Some friends of mine recently decided to purchase a townhouse in the middle of a rapidly growing city. They looked at condos and townhouses because they wanted something that would put them in the middle of what was “happening in the area.”
Whatever your reasons might be for thinking about purchasing a condo or townhouse, it’s important to keep in mind the differences and why they matter.
Let’s Talk About Condos First.
When it comes to a condo, you are effectively purchasing an apartment. I think about it like this. When my wife and I go to the beach for a vacation, we typically rent a condo that overlooks the beach. It offers great views and we can get anywhere from the first floor to the 20th floor if we want.
The owners of the condo are responsible for what is inside the walls. They pay fees for maintaining common areas, sprinkler systems, and other amenities. Those fees also cover painting the outside, landscaping, and parking areas. Those fees get pretty large, pretty quick.
Condos are usually one story or one unit. Rarely do they have stairs and the owner does not own the roof or the ground under the condo. They strictly own the little box and nothing more. They just share in the expense of caring for the rest of the complex with the other owners.
Let’s Talk About Townhouses Next.
With a townhouse, you actually own the land under your particular unit. Townhouses share two main things. They share the roof and the foundation. Townhouses are usually built with several units attached to each other and many times, there is extra insulation and separation between the units to keep noise from going from one unit to the other – unlike apartments that share a common wall with little insulation between them.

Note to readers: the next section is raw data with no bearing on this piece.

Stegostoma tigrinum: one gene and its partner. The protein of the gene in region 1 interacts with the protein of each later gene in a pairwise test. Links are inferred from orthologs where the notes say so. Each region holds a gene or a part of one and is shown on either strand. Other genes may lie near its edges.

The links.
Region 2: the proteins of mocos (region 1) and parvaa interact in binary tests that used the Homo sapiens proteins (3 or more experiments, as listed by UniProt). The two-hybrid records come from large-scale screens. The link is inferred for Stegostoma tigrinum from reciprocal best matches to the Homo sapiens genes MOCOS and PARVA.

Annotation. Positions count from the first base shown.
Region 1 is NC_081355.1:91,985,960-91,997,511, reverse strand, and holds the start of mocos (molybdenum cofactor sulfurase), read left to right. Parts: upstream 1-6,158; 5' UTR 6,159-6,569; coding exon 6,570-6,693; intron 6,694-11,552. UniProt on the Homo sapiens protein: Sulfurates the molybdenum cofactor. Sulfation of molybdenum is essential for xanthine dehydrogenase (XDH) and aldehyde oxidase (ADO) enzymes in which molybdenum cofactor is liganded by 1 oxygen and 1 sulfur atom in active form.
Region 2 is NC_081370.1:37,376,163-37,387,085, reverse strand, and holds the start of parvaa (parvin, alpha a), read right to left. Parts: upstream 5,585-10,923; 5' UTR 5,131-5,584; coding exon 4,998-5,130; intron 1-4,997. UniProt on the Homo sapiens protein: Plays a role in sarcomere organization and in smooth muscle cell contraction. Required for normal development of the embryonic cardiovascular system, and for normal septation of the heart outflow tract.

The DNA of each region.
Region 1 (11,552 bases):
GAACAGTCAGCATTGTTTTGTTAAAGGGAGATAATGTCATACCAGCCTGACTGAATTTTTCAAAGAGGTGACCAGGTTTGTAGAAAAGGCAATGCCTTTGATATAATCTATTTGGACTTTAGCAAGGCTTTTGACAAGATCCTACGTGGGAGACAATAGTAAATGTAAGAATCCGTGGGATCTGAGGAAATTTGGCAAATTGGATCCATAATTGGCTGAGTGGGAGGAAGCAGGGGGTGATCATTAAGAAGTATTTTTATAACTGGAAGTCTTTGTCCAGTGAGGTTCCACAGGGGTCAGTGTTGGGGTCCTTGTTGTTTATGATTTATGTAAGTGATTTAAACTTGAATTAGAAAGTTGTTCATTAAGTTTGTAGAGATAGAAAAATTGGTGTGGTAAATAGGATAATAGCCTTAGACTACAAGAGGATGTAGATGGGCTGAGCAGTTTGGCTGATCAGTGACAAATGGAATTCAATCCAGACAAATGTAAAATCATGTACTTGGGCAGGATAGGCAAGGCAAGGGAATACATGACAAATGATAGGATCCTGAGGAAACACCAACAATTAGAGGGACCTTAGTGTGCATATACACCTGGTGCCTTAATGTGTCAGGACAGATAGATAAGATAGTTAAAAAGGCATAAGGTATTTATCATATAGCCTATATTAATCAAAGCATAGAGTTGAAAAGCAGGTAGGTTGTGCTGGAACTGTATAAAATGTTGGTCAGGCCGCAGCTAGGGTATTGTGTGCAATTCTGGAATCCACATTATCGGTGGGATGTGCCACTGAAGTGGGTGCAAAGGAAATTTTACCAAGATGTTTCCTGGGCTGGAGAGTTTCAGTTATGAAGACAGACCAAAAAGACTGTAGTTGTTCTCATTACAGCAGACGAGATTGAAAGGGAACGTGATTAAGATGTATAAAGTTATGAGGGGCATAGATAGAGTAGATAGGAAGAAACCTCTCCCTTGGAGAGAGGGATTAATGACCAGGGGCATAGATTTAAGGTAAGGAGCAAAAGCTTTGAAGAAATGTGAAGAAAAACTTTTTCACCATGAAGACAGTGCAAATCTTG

Townhouses are usually 2-3 stories. Occasionally, you may find a townhouse that is one story but they are not as common. Some higher-end townhouses may even include an elevator inside the unit. There is also a trend where you pay HOA fees and the HOA will care for the outside maintenance, much like with a condo but not always. The fees for being part of a townhouse community rival those of condos.
There you have it. Multi-story or one-story. Own the land or not. Either way, there will be pretty large HOA fees to cover the extras.
Something to think about.
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Patrick O’Connor, Ebby Halliday, Realtors, Plano, TX
My first priority is to help you understand the real estate process.
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